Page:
The Snyder owners, who bought the store in late 2006, did not expect the “firestorm” of attention their decision elicited. An Associated Press piece followed the Tribune cover story. It has also become popular Internet fodder for Planned Parenthood and numerous bloggers. “We’re flabbergasted at the attention we’ve gotten, including some comments by people who aren’t our customers that are downright malicious,” Kurt Depner told the Associated Press.

Contacted at Snyder Drug, Stuart Anderson was hesitant for any more publicity and declined several interview requests.

Individual pharmacists declining to sell contraceptives are nothing new, noted Karen Brauer, president of Pharmacists for Life International. And although rarer, entire pharmacies also have made that decision. She recalls such pharmacies in Ohio and Indiana. The Andersons have two contraception-free stores, also owning Anderson Family Pharmacy in Great Falls.

Widespread Support

They are bucking a society in which contraception has become quite the norm. According to Planned Parenthood figures, 98% of U.S. women use a contraceptive method at some point in life. The group says that 90,560 Montana women are in need of contraceptive supplies.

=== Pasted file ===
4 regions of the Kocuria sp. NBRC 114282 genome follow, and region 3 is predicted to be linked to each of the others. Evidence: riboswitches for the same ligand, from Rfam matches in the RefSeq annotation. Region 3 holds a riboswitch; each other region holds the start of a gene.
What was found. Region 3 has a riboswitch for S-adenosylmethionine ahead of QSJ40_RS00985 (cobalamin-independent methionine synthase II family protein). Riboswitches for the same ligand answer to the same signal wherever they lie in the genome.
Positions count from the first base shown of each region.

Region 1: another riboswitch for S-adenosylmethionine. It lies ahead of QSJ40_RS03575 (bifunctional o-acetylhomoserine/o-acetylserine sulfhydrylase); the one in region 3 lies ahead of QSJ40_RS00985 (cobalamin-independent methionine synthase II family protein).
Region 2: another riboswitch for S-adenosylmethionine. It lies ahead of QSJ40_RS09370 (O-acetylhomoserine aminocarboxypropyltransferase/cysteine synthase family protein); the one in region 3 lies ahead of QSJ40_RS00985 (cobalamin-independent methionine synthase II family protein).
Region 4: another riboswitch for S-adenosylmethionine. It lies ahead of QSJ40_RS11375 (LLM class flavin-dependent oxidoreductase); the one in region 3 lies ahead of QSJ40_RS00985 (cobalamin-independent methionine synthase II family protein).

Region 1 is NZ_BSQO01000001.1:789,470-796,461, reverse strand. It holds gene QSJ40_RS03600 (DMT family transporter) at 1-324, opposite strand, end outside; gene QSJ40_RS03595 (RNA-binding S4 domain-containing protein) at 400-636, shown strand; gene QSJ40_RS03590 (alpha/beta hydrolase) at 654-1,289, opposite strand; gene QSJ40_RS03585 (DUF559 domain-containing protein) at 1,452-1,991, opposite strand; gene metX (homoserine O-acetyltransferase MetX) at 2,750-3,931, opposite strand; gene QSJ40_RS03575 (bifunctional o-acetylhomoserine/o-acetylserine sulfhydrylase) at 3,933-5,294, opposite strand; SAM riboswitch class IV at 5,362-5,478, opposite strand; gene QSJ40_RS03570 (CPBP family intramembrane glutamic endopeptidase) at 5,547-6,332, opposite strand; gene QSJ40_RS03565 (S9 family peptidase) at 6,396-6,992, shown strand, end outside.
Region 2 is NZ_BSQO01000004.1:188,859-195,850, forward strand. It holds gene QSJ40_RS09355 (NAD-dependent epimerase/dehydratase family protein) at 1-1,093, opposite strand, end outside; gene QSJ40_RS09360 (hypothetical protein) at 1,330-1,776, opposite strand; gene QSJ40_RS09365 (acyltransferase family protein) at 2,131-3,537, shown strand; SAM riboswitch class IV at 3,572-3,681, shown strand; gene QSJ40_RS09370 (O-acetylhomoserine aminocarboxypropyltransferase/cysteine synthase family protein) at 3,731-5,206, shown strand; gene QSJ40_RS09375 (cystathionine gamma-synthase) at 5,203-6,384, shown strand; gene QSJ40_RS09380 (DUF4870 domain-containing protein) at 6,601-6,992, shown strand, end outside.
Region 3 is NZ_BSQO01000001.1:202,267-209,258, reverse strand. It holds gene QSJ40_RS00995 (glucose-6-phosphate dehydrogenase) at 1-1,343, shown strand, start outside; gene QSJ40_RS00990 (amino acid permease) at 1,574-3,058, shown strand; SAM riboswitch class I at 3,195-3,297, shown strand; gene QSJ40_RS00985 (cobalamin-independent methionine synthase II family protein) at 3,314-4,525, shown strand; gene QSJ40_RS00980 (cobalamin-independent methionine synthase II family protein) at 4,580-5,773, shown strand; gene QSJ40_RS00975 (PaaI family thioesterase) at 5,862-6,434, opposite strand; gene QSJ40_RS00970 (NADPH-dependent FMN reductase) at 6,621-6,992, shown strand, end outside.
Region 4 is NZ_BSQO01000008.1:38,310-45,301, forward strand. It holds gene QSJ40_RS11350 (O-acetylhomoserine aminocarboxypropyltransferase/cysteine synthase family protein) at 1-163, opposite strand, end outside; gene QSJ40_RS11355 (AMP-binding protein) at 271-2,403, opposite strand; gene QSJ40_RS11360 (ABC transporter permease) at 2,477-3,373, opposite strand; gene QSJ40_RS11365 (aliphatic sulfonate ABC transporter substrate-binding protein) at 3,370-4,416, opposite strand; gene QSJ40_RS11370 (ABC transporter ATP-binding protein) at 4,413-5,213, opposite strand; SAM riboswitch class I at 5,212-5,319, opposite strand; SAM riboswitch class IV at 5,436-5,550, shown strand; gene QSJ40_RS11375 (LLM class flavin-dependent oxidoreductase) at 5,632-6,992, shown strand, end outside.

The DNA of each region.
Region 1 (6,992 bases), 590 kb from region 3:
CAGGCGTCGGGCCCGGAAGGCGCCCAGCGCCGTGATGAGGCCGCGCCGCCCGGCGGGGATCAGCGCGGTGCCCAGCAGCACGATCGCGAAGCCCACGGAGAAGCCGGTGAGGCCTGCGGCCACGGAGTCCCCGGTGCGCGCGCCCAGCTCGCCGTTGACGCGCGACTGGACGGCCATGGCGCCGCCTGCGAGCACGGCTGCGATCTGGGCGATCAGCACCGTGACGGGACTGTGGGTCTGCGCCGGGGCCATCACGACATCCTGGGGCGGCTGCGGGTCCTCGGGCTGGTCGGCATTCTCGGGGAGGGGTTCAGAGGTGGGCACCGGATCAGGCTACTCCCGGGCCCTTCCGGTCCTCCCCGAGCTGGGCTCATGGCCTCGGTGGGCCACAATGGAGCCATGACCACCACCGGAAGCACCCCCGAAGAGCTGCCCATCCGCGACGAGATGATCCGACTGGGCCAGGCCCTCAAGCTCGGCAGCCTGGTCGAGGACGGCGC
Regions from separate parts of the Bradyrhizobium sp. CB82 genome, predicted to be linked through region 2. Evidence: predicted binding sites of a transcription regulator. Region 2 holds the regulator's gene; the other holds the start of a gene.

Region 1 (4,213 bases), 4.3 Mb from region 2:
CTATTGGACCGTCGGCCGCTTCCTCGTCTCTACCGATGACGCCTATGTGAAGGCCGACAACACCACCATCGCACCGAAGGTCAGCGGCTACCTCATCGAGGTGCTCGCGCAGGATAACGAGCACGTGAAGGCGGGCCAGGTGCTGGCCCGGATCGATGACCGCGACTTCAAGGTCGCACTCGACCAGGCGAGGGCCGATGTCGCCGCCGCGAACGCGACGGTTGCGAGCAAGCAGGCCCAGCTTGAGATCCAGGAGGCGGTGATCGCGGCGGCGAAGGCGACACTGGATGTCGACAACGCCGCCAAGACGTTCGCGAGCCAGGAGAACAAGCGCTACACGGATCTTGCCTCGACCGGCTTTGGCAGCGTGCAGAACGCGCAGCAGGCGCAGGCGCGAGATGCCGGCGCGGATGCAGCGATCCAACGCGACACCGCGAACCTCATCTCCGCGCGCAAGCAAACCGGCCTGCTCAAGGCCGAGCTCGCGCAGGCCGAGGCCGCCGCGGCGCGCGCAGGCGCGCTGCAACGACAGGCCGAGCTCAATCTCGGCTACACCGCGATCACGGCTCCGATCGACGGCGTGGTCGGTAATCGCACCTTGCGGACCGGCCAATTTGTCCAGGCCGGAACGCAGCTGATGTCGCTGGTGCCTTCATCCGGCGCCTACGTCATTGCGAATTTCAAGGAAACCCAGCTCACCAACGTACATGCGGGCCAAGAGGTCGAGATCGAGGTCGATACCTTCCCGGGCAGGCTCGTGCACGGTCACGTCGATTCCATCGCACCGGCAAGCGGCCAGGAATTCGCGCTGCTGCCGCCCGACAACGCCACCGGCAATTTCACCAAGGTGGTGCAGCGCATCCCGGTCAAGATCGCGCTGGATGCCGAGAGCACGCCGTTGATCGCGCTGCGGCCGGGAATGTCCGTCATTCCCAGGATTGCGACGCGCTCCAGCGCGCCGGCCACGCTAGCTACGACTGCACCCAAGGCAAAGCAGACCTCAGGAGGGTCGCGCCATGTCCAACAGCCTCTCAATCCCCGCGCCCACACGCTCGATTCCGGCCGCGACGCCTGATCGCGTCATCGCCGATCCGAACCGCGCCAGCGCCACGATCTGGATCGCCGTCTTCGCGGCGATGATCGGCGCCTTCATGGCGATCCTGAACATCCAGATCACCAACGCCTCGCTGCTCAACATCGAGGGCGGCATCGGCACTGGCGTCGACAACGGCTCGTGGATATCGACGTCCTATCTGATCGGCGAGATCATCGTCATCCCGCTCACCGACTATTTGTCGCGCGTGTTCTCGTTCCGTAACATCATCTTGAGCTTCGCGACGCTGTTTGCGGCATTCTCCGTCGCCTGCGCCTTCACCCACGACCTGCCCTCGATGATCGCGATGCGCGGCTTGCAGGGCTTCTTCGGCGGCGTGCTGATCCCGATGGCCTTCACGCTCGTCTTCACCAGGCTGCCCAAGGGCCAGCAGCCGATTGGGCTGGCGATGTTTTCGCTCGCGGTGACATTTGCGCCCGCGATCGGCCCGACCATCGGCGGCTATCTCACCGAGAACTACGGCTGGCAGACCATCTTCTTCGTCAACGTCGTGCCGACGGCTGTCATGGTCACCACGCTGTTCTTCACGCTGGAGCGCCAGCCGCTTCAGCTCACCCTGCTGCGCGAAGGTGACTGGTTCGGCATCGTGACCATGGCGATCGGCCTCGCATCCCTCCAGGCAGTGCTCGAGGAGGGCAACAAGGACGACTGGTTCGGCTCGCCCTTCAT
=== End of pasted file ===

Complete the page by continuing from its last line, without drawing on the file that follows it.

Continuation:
It’s generally believed that the percentage of Catholic women who use contraception doesn’t vary much from the general population, despite Church teaching that contraception is intrinsically evil (Catechism, No. 2370).

Father Peterson referred to estimates that just 4% of child-bearing Catholic couples use Natural Family Planning.

The priest, who estimated that 15% of Great Falls is Catholic, conceded that most Catholics probably have “a certain knowledge” that the Church prohibits contraception. That is opposed, though, by the “American way of living.”

“I’ve been really trying to promote the teachings of the Church, and we’ve had some reasons to think we’re succeeding in some ways because there’s a small but growing number of people in our diocese that are more and more aware of the Church teaching, more and more aware of Natural Family Planning and are willing to consider it,” Father Peterson said.

The teaching against contraception also is taking a more notable role in marriage preparation, he added, as the diocese adapts materials from theology of the body apostle Christopher West.

Contraception proponents, most notably Planned Parenthood, put the media to even greater use.